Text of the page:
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The Americans Recap: Season 4, Episode 2, “Pastor Tim”

Eric Liebowitz/FX

The Americans Recap: Season 4, Episode 2, “Pastor Tim”

Soft Cell’s electronic thrum may muffle the sound of a struggle, but for Philip Jennings (Matthew Rhys), no amount of noise can drown out a nagging conscience. His murder of an airport worker midway through “Pastor Tim,” framed in part from the victim’s point of view, sees Philip red-faced and sweaty, struggling to catch his breath, which seems an appropriate analog to the mounting chaos of his life as a husband, father, and Soviet spy: If the haggard, desolate expression he wears throughout the rest of the hour is any indication, he appears to have exhausted his capacity for compartmentalization. After all, the song that accompanies the killing is “Tainted Love,” and tonight’s episode of The Americans depicts the blighted affections—for self, for family, for country—that accrue to those who’ve lost control of their destinies.

The Americans Recap Season 4, Episode 1, "Glanders"

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The Americans Recap: Season 4, Episode 1, “Glanders”

Eric Liebowitz/FX

The Americans Recap: Season 4, Episode 1, “Glanders”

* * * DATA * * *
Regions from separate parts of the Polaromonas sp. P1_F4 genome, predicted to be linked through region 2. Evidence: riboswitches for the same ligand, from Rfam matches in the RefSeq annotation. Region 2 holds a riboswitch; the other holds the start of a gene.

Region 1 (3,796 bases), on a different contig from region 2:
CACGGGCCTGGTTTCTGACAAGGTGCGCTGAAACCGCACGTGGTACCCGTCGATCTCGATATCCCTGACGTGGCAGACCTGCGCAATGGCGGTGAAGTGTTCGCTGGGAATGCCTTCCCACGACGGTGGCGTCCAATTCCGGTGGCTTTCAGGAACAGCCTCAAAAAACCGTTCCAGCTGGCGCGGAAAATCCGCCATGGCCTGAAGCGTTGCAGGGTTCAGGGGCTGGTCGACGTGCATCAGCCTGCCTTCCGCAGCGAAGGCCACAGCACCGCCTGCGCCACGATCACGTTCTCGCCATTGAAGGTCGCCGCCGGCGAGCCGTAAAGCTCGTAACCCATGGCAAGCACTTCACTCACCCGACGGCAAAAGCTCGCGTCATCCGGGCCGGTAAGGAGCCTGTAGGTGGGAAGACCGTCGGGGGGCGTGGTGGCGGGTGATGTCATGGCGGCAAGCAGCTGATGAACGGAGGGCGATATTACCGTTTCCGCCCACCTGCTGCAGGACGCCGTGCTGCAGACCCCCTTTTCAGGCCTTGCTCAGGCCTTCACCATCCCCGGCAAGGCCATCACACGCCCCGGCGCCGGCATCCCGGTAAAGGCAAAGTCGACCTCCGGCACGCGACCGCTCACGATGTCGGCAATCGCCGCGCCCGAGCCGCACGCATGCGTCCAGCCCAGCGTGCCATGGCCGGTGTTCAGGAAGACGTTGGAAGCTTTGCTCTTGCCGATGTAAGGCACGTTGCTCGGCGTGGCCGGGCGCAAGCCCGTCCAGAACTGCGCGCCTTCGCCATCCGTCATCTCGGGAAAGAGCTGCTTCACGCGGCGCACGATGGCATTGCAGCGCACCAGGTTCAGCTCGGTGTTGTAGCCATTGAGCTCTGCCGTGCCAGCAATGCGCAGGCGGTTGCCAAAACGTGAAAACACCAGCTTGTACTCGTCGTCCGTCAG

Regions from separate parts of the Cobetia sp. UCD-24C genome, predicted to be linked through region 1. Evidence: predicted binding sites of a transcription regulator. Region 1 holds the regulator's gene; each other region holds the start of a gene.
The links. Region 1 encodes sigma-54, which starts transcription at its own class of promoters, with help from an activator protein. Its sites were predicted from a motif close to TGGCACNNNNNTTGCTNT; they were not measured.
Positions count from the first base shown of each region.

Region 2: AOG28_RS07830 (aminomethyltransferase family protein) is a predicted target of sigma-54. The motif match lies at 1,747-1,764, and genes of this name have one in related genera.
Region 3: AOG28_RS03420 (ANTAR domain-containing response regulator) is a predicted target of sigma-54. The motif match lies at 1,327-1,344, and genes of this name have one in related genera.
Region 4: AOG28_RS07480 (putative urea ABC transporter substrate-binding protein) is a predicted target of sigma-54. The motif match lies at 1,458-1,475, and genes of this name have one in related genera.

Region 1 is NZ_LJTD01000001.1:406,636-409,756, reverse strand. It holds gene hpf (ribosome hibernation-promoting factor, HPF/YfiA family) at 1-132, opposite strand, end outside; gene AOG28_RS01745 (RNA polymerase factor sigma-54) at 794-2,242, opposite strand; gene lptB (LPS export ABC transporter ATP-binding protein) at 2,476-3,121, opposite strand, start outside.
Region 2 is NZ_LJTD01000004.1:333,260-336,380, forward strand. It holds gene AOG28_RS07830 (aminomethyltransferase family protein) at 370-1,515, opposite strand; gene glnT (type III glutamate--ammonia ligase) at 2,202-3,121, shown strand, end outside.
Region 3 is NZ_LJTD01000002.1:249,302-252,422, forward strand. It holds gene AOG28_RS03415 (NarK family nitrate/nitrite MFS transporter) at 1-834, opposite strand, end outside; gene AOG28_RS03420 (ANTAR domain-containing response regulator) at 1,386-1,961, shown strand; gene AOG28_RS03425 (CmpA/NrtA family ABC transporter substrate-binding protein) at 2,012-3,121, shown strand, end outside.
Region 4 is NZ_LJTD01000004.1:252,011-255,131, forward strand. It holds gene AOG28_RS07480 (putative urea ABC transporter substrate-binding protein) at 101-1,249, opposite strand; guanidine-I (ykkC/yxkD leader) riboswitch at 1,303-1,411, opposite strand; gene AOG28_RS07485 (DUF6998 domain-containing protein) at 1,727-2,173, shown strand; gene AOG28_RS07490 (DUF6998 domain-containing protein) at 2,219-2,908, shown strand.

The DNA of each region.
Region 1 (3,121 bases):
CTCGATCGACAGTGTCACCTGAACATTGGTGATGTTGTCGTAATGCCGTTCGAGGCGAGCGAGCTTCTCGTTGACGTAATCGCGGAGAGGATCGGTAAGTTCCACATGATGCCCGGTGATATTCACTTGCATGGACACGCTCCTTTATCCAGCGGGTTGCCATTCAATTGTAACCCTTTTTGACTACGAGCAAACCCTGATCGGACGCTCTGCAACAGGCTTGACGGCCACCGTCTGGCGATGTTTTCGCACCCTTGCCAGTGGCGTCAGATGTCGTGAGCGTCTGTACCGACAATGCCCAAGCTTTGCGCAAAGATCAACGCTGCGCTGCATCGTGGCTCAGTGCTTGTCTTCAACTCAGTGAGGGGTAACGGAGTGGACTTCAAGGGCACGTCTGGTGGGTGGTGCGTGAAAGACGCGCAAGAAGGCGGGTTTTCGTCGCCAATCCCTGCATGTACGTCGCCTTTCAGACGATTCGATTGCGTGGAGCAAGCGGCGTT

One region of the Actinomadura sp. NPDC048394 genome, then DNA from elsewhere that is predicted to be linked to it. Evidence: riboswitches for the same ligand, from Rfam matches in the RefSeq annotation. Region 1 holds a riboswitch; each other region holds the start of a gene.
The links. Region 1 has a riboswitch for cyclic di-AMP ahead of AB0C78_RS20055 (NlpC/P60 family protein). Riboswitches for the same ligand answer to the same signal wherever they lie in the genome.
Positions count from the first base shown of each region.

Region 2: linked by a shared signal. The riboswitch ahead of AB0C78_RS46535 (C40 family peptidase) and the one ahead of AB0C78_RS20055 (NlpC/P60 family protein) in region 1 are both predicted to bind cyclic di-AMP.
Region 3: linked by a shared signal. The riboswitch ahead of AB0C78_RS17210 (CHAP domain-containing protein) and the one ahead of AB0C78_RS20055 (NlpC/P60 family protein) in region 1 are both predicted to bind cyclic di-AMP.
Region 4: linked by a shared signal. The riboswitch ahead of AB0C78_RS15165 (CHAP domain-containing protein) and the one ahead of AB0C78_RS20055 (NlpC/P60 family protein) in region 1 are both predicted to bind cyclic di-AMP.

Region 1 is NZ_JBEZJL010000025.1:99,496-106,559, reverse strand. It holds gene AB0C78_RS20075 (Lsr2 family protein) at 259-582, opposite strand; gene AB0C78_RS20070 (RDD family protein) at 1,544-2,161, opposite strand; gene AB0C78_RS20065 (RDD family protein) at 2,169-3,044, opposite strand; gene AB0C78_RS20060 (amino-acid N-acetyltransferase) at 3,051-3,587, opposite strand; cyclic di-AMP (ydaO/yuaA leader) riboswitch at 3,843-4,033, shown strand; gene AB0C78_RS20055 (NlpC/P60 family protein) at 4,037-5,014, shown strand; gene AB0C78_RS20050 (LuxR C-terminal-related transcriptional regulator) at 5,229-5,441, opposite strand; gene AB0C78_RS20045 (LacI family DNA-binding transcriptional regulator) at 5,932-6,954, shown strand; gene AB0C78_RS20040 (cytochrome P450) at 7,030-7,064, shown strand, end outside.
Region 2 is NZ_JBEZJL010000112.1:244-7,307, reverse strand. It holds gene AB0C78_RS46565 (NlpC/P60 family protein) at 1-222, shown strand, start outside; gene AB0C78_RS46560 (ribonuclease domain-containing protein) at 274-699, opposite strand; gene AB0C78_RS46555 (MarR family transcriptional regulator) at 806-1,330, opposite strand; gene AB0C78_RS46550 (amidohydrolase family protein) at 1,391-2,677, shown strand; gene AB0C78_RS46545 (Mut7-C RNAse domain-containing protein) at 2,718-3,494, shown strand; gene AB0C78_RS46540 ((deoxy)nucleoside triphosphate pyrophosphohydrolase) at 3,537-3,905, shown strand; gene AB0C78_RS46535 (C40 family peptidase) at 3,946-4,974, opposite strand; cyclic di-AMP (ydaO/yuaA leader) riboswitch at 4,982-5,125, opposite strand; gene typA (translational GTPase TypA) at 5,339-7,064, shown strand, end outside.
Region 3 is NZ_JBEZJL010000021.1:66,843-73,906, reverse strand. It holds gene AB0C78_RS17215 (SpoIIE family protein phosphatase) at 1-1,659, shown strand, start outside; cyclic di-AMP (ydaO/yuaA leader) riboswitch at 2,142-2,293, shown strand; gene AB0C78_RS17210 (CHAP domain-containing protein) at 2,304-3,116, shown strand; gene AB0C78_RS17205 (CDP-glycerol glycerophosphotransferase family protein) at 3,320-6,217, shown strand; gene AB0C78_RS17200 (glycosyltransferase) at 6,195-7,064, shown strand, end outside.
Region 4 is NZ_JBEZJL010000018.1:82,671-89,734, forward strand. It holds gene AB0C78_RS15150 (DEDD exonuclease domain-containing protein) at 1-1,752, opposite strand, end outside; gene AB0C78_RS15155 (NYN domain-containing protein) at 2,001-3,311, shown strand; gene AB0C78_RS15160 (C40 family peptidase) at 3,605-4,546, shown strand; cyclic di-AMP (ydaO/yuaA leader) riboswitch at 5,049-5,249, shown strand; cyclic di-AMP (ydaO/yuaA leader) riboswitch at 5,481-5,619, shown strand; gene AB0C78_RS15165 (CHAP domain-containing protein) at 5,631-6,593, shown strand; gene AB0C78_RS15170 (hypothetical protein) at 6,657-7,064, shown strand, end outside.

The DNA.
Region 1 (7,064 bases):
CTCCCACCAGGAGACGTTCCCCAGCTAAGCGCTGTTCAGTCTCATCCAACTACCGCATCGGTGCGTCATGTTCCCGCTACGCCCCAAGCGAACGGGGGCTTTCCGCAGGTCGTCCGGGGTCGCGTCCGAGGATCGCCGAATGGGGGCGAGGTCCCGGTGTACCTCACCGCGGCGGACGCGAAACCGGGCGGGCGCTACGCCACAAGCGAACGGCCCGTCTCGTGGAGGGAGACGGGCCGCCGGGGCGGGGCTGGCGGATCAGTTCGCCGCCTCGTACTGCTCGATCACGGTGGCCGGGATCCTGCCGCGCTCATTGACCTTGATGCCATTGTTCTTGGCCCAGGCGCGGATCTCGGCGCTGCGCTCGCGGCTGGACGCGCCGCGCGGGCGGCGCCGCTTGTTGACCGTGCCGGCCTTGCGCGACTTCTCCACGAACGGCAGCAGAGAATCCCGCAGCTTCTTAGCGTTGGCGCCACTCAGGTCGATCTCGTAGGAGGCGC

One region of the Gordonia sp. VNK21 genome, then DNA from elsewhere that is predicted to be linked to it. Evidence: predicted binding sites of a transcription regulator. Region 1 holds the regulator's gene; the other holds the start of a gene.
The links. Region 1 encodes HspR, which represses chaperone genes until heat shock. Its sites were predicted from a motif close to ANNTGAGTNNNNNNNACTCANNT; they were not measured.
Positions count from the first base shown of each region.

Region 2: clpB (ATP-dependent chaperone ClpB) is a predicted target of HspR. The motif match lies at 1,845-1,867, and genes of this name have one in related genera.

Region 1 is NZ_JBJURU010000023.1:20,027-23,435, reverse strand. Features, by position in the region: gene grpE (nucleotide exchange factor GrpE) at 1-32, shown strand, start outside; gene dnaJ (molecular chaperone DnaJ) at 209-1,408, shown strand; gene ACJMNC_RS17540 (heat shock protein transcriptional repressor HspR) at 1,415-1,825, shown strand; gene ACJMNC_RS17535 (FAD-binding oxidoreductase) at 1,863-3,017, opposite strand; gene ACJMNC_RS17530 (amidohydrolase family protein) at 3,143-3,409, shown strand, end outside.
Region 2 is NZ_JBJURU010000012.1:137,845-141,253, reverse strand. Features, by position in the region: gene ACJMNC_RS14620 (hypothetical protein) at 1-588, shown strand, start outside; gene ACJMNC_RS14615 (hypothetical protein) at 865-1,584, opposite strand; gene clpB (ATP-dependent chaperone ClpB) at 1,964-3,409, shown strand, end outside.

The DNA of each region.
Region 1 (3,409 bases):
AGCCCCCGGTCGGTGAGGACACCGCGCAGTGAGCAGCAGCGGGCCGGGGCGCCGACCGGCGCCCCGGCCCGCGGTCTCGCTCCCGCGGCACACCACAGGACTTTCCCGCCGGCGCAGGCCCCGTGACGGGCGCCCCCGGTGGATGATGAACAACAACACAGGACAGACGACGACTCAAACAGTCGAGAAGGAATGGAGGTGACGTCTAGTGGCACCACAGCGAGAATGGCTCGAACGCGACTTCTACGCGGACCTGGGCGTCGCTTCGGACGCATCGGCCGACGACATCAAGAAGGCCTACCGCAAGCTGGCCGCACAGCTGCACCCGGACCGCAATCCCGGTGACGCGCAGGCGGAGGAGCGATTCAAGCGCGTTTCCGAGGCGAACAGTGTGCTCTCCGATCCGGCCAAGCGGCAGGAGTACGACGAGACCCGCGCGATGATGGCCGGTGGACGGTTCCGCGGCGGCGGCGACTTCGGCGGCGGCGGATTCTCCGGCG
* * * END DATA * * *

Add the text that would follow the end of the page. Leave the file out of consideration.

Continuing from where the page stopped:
It’s morning again on The Americans, but day breaks over the show’s fourth season without the optimism of President Ronald Reagan’s famed reelection spot. For Philip Jennings (Matthew Rhys), in fact, the work resumes in darkness, as the memory of a monstrous act compels him to reveal yet another shred of truth to Martha (Alison Wright) in the wee small hours—and to confront, through her, the question of culpability. Wright, crying and clutching her chest, remains the unheralded cornerstone of the ensemble, and it’s her stricken reaction to the news of F.B.I. technology specialist Gene Craft’s untimely death that throws Philip’s guilt into sharpest relief. Martha understands, as Philip is now discovering for himself, that collaboration is its own crime. “What have you done?” she pleads. “What have I done?”